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The Function of Vitamin A in Cellular Growth and Differentiation, and Its Roles during Pregnancy and Lactation

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Part of the Advances in Experimental Medicine and Biology book series (AEMB,volume 352)

Abstract

In 1913, vitamin A was first described as a nutritional factor essential for growth and life itself, but another 18 years passed before the chemical nature of vitamin A was elucidated (see Ross, 1991). The term vitamin A is now used to comprise retinol and the retinol precursor, β-carotene, as well as the natural metabolites of retinol which retain growth- and health-promoting activities. A principal active metabolite of vitamin A is retinoic acid, formed in cells through the regulated oxidation of retinol. The term “retinoids” was coined to include both the natural forms of vitamin A and an expanding array of synthetic analogs which bear a structural relationship to retinol or retinoic acid and which generally share some but not all of their biological properties (Sporn and Roberts, 1985; De Luca, 1991; Frickel, 1984).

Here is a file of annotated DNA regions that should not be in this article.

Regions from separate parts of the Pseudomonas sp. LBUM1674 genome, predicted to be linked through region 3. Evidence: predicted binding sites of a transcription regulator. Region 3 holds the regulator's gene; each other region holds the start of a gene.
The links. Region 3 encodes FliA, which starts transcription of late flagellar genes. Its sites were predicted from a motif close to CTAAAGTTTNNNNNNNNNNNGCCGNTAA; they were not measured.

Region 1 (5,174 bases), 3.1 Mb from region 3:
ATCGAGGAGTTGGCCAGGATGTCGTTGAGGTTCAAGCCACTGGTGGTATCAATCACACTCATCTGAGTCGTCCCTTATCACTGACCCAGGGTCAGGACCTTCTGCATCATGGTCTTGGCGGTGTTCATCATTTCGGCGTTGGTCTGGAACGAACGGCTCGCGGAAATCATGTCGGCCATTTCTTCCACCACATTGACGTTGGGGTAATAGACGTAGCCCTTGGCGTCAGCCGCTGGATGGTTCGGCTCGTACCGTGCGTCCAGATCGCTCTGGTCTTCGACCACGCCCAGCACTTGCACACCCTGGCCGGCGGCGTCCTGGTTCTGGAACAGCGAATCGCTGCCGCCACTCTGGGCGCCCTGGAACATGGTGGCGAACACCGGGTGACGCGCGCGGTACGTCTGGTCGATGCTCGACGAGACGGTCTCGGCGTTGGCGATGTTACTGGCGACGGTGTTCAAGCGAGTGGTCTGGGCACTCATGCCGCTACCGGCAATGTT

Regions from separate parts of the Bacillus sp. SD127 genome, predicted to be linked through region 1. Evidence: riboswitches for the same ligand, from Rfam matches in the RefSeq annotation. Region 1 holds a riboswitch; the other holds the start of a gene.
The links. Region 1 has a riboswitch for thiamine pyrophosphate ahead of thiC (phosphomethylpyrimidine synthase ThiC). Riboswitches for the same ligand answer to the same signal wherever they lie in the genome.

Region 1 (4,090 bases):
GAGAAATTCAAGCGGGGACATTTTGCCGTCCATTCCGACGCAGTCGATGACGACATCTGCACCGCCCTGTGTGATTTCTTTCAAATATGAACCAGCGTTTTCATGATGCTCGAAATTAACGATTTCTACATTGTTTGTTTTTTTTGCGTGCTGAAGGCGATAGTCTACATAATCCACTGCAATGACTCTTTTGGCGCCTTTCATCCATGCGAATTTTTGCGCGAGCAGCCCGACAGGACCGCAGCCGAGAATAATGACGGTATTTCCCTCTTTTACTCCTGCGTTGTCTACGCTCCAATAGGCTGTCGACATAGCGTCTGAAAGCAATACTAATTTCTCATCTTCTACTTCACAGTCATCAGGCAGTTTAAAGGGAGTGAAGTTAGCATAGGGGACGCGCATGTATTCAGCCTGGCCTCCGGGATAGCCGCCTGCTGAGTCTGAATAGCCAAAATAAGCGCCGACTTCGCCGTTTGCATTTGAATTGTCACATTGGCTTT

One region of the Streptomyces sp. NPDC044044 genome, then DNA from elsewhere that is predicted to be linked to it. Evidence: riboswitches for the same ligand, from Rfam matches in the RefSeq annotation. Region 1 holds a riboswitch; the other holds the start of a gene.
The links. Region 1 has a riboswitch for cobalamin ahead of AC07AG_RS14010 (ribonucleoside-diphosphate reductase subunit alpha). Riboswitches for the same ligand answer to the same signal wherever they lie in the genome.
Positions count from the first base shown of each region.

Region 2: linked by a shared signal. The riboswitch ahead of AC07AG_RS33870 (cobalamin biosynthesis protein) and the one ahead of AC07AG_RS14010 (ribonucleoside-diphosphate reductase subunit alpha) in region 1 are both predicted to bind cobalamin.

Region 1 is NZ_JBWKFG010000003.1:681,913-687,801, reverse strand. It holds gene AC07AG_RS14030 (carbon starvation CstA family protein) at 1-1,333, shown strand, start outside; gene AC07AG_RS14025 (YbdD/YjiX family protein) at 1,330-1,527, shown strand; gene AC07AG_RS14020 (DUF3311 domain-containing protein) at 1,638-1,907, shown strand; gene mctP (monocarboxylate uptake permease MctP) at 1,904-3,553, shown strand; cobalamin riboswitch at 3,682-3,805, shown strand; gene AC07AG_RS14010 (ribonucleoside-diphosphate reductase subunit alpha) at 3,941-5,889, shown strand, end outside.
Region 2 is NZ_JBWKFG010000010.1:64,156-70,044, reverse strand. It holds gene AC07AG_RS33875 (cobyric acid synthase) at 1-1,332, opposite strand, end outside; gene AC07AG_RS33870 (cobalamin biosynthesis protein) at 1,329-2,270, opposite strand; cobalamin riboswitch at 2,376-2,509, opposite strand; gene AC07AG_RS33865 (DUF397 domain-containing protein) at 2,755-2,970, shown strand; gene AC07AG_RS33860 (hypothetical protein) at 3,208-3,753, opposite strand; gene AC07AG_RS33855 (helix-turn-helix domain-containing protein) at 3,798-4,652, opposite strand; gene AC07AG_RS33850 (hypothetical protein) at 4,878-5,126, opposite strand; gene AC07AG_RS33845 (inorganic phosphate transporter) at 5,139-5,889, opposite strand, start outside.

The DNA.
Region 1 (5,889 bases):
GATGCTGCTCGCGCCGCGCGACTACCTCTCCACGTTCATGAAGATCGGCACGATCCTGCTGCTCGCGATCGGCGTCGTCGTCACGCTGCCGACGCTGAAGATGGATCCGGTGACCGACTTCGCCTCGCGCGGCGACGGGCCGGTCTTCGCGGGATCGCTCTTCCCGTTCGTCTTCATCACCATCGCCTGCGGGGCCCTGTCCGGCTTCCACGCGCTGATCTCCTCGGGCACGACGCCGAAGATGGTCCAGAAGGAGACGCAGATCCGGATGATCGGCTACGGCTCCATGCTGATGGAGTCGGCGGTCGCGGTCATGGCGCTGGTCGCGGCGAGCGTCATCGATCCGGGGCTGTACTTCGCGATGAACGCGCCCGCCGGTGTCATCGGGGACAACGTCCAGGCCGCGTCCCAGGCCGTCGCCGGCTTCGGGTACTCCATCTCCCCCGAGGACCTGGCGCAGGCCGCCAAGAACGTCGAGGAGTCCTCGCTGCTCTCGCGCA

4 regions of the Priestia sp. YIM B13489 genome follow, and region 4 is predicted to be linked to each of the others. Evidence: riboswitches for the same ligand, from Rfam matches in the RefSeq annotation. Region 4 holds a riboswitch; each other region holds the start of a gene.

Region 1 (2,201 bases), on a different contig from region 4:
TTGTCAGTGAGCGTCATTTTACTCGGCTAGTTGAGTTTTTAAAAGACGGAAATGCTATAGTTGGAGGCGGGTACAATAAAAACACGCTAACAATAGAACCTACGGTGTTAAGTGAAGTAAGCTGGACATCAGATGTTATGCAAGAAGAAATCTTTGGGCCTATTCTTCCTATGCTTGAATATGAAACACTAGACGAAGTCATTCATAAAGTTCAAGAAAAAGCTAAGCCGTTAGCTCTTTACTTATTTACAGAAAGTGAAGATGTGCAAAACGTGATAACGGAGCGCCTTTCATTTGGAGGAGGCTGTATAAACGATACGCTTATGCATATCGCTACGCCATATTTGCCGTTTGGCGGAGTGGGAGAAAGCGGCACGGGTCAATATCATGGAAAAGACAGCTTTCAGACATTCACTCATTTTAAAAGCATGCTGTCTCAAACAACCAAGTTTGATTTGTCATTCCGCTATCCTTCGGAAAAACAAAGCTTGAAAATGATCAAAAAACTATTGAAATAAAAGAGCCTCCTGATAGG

Keywords

  • Retinoic Acid
  • Retinoic Acid Receptor
  • Maternal Vitamin
  • Retinyl Ester
  • Retinoic Acid Response Element

These keywords were added by machine and not by the authors. This process is experimental and the keywords may be updated as the learning algorithm improves.

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Ross, A.C., Gardner, E.M. (1994). The Function of Vitamin A in Cellular Growth and Differentiation, and Its Roles during Pregnancy and Lactation. In: Allen, L., King, J., Lönnerdal, B. (eds) Nutrient Regulation during Pregnancy, Lactation, and Infant Growth. Advances in Experimental Medicine and Biology, vol 352. Springer, Boston, MA. https://doi.org/10.1007/978-1-4899-2575-6_15

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